Ultimately, final economics depend on a number of variables, including hours of operation, current operating strategies (constant or cycling), fan horsepower and utility rate schedules. In regions with a higher energy cost (e.g., Yakima & Medford), the payback can be a few years. In regions with a lower energy rate (e.g., Wenatchee & Hood River), the payback can be as high as 8 to 20 years. As discussed later in this paper, without an improvement in fruit quality or utility incentives, regions of low energy cost may not realize acceptable economics from evaporator fan VFD installations.
A number of prominent companies have begun experimenting with VFD technology on evaporator coils. These include:
- Bear Creek (Harry & David)
- Washington Fruit
For all of these companies, the energy saving was dramatic.
- Limited fruit quality assessments are also encouraging: Broetje personnel weighed bins of fruit before and after storage and compared data for evaporator fan VFDs with fan cycling. They reported reduced mass loss with the evaporator fan VFDs.
- An analysis of pressure test readings after storage at Washington Fruit showed higher pressures in four of five rooms relative to similar fruit in other rooms where fan operation was continuous.
Simple Field Trials
Fruit quality research will encompass a several techniques of varying degrees of complexity. These tests can be divided into simple and detailed field trials.
Over the next two harvest seasons, fifteen simple field trials will be conducted. These tests will compare fruit mass loss over the course of a full holding season.
Participants will commit two CA rooms to the trial. VFDs will be installed in one room and a second room will be used as a "control" room for comparison. To the degree possible, the two rooms should be identical in terms of size, bin capacity, bin stacking pattern, evaporator model, fruit variety, and storage schedule. The rooms should also be filled within a day or two of each other.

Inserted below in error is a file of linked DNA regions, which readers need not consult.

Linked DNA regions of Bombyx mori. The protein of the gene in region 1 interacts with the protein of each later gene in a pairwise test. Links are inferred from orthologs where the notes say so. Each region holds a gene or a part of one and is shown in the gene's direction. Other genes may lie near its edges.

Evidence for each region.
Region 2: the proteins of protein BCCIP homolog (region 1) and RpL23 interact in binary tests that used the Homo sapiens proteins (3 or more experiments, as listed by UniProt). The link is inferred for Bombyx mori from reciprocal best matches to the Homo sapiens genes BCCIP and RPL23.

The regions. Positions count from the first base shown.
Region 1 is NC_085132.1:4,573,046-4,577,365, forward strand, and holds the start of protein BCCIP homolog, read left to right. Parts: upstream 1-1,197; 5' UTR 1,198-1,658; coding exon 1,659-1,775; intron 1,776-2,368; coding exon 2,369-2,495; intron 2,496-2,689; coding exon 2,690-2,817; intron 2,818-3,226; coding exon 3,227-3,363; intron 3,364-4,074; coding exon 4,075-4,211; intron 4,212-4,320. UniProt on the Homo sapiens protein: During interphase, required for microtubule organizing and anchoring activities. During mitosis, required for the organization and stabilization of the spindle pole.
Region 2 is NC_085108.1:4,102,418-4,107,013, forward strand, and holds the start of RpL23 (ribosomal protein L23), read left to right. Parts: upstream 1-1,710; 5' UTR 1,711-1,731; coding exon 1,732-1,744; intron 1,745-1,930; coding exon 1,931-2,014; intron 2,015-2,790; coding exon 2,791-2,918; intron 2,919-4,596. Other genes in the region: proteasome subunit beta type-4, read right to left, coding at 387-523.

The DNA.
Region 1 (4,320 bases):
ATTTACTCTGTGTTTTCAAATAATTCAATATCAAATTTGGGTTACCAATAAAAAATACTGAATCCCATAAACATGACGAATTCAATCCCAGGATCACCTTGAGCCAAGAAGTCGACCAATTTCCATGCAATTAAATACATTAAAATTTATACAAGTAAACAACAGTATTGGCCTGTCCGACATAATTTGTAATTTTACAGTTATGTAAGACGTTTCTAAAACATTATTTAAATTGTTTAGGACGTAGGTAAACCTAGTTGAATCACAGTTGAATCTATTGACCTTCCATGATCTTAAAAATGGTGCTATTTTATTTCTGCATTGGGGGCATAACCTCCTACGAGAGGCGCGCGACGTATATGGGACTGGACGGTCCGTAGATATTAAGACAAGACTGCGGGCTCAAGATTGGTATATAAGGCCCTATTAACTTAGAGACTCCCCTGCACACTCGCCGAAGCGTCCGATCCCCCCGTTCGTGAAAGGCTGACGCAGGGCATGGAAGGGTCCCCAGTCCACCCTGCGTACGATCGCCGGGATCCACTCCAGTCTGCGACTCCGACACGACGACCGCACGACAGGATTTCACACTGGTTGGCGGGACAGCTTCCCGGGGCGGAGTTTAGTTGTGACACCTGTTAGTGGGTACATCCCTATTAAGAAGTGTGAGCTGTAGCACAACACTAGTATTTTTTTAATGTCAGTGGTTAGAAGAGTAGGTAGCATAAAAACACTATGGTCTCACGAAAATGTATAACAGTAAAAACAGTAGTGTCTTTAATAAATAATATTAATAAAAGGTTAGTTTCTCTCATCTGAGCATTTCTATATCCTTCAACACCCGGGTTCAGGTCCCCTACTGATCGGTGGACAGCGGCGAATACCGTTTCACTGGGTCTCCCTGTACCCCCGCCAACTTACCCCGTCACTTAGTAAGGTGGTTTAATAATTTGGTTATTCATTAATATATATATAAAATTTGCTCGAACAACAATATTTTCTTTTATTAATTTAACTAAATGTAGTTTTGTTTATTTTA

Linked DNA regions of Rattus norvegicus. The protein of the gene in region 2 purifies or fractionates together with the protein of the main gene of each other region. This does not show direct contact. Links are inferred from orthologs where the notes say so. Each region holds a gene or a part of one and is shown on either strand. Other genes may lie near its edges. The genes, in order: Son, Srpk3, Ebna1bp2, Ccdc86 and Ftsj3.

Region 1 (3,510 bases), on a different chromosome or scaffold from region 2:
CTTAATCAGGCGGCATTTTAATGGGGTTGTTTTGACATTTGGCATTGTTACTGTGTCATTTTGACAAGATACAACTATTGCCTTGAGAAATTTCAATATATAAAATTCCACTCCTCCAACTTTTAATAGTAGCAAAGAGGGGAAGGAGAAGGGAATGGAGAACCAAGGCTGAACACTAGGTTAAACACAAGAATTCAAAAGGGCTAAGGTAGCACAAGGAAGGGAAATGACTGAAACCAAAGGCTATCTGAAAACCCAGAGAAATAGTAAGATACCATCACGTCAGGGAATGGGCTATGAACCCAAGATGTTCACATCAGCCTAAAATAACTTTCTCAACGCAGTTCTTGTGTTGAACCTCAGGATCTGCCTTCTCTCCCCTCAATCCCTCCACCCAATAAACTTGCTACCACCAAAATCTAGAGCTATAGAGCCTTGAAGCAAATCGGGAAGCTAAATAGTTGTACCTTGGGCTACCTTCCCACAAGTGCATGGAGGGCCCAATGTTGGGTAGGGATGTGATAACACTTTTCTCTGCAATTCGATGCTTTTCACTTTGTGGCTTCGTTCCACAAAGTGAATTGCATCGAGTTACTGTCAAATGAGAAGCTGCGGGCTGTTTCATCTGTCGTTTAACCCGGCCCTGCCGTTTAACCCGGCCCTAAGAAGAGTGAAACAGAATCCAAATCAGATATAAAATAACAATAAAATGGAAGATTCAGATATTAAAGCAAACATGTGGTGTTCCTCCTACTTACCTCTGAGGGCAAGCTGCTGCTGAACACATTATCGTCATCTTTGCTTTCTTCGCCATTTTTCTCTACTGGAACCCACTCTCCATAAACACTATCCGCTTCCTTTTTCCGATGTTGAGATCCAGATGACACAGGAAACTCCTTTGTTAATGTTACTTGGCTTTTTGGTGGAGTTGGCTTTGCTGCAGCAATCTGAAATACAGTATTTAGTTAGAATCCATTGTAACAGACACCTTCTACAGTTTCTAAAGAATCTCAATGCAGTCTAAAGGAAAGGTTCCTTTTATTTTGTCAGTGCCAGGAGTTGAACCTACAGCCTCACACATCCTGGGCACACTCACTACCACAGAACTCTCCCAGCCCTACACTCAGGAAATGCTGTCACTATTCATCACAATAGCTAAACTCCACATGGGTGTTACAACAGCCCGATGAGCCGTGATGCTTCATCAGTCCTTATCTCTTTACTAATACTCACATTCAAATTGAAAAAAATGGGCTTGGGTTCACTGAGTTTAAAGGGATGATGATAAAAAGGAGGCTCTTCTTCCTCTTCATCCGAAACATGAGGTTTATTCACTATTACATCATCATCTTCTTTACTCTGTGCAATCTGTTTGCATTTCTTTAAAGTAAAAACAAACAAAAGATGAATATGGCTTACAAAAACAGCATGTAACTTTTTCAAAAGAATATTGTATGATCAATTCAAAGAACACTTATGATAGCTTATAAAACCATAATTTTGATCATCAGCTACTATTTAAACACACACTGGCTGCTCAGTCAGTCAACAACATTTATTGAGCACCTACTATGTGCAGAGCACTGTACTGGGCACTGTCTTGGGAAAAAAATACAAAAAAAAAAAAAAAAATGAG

As the rooms are filled, Cascade Energy Engineering will divert a bin of fruit from which small sample bags of fruit will be created for both rooms. Samples will be weighed prior to storage. Other basic fruit quality tests will also be conducted. These sample bags will then be placed in multiple locations in the stack as the room is loaded. Samples will be placed in both the VFD room and the control room.
When the rooms are opened for packing, Cascade will retrieve, weigh, and evaluate samples to determine the impact of the VFD operation on fruit quality.
Detailed Field Trials
Three more detailed field trials are planned that will investigate the influence of reduced fan speed on air velocities, temperature distribution, and humidity in the space. As in the simple field trials, this research will focus on comparing two identical rooms.
Other Field Trials
Another series of evaporator fan VFD field trials are geared toward non-CA applications. These tests could take place in common storage rooms or in refrigerated warehouses in other industries.
There will also be co-funding for two full scale evaporator fan VFD installations in the region. Participants for the full scale installations will be selected from those who participate in these early field trials.
Following review and assessment of candidate facilities and rooms, test sites and rooms will be selected. An electrical contractor will be employed to install the drive along with any necessary bypass and motor protection features. In addition, the vendor of the existing computer control system would be employed to modify the hardware and algorithms for speed control.
Project Cost Sharing
The evaporator fan and motor protection costs will be shared between the Northwest Energy Efficiency Alliance and the warehouse owner. All other costs, including data acquisition and fruit quality assessment are borne by the Cascade Energy Engineering, and ultimately by the Alliance.
Plans for the 1998-1999 Season
A total of twelve field trials (10 simple and 2 detailed) will be conducted during the 1998-99 storage season. Assessment of fruit quality will begin with the first room opened, likely in the spring of 1999. These results will be documented and shared with the owners, operators and contractors of the fruit storage industry. If possible, some results may be presented at the 1999 Post-Harvest Convention. Ultimately, all results will be available for review by the entire fruit industry.
Marcus H. Wilcox, P.E. President and Robert D. Morton P.E., Vice President
Cascade Energy Engineering, Inc.
6 1/2 N. 2 Ave; Suite 310, Walla Walla, WA 99362
14th Annual Postharvest Conference,
March 10-11, 1998